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Reading Simone de Beauvoir’s memoir, Force of Circumstance, I see Camus and I have a lot in common. The idea that L'Etranger not crying at his mother’s funeral made him suspect … Camus seems to be celebrating stoicism among other qualities. Beauvoir is suspicious of him, because he seems to identify, at times, as a colonial, rather than as a true leftist. Beauvoir especially doesn’t like the pieds-noirs, which of course she is right to dislike. They are naturally opposed to her feminism. I have experienced similar opposition. She is sufficiently detached from their cultural milieu to find the obnoxious behavior amusing, whereas I was never so removed.

I think the reason why emotions are considered manipulative is because in a setting of relative affluence and not much objective hardship, emotions are cheaply expressed. Perhaps one does stand to risk much, objectively, by giving full rein to one’s emotions.

In my case, there was much more at stake. The colonial order is very rigid, and is kept in place by an embargo on emotions, male and female. To express an emotion is to destroy the whole social order — if not externally, then at least in one’s head. I had learned to keep it all inside and walk around rigid and stiff.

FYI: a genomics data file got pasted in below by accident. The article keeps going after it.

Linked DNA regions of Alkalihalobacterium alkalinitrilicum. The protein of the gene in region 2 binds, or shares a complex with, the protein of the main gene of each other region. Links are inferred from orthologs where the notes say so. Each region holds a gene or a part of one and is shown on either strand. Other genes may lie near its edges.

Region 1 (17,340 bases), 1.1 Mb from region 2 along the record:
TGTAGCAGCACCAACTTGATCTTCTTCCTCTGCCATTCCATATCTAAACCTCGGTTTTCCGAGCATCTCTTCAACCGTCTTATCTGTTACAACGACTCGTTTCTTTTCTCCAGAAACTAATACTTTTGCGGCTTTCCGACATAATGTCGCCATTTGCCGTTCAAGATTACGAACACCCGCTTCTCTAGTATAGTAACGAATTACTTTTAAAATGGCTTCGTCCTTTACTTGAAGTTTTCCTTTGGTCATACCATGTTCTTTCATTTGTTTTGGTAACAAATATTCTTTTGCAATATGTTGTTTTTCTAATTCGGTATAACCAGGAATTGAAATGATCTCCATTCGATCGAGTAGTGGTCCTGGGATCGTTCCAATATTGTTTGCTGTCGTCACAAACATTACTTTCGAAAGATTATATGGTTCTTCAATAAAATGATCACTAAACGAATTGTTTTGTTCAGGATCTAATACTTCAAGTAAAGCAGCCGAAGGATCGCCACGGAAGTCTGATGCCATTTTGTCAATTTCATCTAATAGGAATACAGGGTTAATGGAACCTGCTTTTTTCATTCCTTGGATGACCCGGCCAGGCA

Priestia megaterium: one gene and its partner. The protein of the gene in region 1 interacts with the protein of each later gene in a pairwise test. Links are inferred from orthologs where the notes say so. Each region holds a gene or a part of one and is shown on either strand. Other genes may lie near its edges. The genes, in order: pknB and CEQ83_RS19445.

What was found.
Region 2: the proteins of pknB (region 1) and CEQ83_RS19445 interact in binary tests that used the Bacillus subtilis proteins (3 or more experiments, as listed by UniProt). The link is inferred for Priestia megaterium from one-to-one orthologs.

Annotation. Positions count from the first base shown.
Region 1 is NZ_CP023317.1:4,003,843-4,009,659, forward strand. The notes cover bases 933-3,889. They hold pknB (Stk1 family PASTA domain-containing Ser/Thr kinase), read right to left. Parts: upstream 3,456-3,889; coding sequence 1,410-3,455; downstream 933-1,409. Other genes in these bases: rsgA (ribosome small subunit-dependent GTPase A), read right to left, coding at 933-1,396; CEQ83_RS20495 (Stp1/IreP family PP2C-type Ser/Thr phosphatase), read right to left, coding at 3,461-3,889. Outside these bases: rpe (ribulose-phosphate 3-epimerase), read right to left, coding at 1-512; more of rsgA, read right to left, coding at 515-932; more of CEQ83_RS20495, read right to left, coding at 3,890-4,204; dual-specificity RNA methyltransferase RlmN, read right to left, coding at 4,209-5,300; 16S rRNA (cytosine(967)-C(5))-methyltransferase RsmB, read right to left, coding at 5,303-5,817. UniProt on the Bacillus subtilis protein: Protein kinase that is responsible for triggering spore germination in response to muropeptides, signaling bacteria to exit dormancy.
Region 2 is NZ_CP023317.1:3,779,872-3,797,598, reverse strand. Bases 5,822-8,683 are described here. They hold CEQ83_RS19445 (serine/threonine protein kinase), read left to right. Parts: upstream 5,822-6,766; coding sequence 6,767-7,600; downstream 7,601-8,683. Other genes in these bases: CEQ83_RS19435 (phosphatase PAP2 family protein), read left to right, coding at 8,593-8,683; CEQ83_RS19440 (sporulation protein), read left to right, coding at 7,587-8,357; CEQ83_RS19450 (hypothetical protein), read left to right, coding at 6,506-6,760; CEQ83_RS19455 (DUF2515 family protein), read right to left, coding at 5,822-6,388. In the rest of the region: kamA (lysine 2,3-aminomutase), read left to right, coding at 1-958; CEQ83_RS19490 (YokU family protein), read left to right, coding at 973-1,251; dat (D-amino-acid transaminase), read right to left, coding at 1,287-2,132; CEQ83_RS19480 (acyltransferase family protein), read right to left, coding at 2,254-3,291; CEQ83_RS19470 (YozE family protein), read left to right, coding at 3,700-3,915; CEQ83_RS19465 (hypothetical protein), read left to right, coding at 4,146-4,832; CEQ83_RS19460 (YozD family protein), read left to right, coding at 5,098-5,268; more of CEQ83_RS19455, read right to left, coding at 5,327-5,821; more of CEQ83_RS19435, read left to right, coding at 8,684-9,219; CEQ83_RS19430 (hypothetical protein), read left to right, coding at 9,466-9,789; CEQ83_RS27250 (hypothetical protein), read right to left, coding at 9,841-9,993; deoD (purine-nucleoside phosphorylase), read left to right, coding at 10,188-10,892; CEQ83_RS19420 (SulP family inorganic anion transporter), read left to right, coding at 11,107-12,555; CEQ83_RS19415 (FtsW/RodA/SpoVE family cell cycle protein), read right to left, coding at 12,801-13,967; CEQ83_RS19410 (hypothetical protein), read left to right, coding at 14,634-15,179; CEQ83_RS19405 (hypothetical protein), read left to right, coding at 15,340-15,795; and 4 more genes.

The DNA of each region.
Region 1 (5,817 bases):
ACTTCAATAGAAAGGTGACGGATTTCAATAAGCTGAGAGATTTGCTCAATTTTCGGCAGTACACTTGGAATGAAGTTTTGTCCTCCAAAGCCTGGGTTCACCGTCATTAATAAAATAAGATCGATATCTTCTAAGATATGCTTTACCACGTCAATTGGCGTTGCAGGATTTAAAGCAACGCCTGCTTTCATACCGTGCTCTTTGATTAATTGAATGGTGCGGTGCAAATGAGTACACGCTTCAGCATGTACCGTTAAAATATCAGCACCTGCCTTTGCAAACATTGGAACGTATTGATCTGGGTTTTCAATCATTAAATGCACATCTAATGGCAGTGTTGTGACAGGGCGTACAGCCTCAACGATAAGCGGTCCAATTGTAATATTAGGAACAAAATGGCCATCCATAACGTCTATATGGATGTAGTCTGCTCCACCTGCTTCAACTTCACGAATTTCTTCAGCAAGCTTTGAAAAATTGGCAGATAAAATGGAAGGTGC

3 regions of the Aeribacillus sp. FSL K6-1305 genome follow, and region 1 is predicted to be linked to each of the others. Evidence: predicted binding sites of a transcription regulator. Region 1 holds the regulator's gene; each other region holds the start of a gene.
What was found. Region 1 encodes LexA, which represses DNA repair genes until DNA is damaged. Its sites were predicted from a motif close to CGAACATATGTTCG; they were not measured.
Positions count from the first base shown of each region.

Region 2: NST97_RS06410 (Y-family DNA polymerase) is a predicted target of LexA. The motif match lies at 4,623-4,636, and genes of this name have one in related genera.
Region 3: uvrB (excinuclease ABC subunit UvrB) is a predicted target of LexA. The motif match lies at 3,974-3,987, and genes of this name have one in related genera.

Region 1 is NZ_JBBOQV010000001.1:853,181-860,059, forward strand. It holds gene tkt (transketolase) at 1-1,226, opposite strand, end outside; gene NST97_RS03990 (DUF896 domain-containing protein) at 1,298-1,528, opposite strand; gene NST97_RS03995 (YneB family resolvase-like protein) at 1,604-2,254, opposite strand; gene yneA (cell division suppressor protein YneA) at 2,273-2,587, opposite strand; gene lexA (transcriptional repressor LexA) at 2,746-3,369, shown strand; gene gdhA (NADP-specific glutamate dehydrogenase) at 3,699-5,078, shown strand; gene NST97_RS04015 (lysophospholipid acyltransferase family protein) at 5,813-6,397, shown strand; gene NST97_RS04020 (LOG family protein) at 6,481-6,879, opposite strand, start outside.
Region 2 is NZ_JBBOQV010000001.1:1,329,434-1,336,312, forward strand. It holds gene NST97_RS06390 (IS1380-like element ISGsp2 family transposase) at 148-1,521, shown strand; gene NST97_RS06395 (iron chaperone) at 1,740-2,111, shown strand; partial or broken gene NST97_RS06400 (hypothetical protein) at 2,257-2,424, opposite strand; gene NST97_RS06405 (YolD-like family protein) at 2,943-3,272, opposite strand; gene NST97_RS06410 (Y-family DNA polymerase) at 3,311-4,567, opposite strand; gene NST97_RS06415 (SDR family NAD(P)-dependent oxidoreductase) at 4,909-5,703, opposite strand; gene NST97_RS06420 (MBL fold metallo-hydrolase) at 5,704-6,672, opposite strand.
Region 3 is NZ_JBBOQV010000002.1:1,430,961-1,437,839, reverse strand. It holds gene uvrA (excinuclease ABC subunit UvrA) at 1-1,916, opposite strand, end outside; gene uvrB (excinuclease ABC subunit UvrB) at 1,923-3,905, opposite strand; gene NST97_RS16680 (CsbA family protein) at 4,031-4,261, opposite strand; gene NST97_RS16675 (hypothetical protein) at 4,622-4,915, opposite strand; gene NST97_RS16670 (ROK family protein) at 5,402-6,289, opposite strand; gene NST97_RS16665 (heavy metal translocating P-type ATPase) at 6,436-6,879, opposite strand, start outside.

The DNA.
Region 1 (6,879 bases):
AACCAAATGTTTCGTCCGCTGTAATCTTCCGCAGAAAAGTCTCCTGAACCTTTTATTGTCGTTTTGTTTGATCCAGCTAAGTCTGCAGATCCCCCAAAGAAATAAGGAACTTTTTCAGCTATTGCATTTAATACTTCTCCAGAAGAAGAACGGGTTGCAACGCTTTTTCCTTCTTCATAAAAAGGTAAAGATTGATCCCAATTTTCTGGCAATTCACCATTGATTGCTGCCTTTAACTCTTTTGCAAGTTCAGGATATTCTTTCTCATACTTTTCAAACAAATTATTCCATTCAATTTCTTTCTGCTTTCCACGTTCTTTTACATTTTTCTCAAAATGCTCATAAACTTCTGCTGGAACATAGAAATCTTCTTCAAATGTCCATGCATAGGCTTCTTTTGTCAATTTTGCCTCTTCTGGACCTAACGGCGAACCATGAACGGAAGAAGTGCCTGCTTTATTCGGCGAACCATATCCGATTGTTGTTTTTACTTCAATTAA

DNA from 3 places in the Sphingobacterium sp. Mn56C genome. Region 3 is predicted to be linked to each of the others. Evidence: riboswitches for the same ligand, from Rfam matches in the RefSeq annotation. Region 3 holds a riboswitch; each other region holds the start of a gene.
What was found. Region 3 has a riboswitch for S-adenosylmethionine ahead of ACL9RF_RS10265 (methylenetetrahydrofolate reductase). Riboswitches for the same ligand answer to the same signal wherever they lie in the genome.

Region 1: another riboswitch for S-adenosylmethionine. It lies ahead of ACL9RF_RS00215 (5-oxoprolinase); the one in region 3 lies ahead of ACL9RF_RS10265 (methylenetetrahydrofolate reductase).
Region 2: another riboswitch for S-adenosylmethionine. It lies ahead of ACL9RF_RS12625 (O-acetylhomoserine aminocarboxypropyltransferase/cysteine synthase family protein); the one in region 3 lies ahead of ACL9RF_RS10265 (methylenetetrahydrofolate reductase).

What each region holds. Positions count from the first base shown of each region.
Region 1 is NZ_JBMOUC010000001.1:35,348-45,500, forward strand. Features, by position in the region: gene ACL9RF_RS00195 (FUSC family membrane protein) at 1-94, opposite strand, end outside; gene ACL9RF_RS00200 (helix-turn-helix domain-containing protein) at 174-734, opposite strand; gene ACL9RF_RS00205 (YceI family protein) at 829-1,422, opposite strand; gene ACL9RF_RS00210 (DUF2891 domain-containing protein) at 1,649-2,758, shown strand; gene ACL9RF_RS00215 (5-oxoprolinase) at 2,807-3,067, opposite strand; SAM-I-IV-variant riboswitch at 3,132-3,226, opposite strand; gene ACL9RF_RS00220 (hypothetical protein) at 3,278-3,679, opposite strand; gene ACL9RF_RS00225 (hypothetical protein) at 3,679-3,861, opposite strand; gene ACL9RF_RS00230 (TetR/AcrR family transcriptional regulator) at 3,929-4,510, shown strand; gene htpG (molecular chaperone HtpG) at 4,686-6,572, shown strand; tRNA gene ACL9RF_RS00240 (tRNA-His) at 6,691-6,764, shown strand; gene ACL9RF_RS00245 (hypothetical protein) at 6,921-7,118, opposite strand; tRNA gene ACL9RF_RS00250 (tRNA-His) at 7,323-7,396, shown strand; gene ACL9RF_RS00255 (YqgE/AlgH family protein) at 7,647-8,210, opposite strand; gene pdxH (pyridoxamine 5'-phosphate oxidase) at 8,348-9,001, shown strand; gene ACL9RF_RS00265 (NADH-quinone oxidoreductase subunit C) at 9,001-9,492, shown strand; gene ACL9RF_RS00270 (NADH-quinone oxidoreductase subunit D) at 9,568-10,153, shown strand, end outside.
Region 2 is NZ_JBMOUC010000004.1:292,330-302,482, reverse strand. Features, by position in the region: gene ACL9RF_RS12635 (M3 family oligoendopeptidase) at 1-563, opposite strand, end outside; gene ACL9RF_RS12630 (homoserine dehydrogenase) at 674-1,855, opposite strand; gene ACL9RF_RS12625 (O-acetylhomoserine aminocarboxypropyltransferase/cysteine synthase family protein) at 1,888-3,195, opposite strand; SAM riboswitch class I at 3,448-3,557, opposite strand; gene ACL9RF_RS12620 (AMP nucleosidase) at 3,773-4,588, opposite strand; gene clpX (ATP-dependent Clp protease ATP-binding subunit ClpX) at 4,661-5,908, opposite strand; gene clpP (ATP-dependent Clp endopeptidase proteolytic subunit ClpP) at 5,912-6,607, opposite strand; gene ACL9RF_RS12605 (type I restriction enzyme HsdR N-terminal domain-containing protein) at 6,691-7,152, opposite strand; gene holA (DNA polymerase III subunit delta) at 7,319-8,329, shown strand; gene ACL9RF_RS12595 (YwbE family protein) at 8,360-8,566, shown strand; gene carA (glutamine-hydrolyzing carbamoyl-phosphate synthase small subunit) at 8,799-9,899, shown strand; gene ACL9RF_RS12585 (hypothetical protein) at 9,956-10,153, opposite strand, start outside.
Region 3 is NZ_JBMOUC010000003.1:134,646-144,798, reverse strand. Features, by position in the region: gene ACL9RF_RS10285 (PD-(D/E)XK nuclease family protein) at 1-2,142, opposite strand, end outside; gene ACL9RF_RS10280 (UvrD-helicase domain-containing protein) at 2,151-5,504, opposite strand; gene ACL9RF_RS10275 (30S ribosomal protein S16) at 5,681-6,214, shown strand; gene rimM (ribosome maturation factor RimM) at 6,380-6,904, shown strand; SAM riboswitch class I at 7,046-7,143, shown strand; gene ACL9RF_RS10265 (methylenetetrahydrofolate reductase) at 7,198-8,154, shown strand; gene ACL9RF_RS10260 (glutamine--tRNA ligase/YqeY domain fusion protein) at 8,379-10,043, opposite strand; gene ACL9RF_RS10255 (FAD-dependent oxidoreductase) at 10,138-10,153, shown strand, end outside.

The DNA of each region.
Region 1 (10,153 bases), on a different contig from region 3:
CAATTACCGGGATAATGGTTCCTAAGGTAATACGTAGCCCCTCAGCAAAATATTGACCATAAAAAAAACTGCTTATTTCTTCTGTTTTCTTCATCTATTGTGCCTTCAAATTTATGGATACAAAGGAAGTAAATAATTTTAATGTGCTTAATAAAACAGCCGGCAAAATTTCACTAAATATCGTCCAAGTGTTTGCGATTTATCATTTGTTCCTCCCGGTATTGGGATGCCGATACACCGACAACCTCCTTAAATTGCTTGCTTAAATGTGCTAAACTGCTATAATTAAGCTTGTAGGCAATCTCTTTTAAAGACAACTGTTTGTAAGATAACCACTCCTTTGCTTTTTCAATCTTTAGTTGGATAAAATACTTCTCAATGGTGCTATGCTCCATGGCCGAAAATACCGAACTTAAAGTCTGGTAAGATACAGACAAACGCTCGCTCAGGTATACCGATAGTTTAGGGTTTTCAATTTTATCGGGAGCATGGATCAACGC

Because of this, I can’t understand the relationship Western people have with their emotions. Certainly, I would love them tone it down rather than create unnecessary disputes. I take communication very seriously and never dismiss anything as “merely an outburst of emotion”.

At the same time, I also wonder how much of what I’ve said over the years has been to various degrees misinterpreted because of Western (not just American) norms. If emotions are cheap, and the more so the more they are expressed, perhaps my increasing assertions about the urgency of my situation were ignored the more I turned the volume up.

It seems everything works in the reverse way to how one would expect. Communication rarely works at all, but different sorts of gesture, if already part of the cultural milieu, can be effective.
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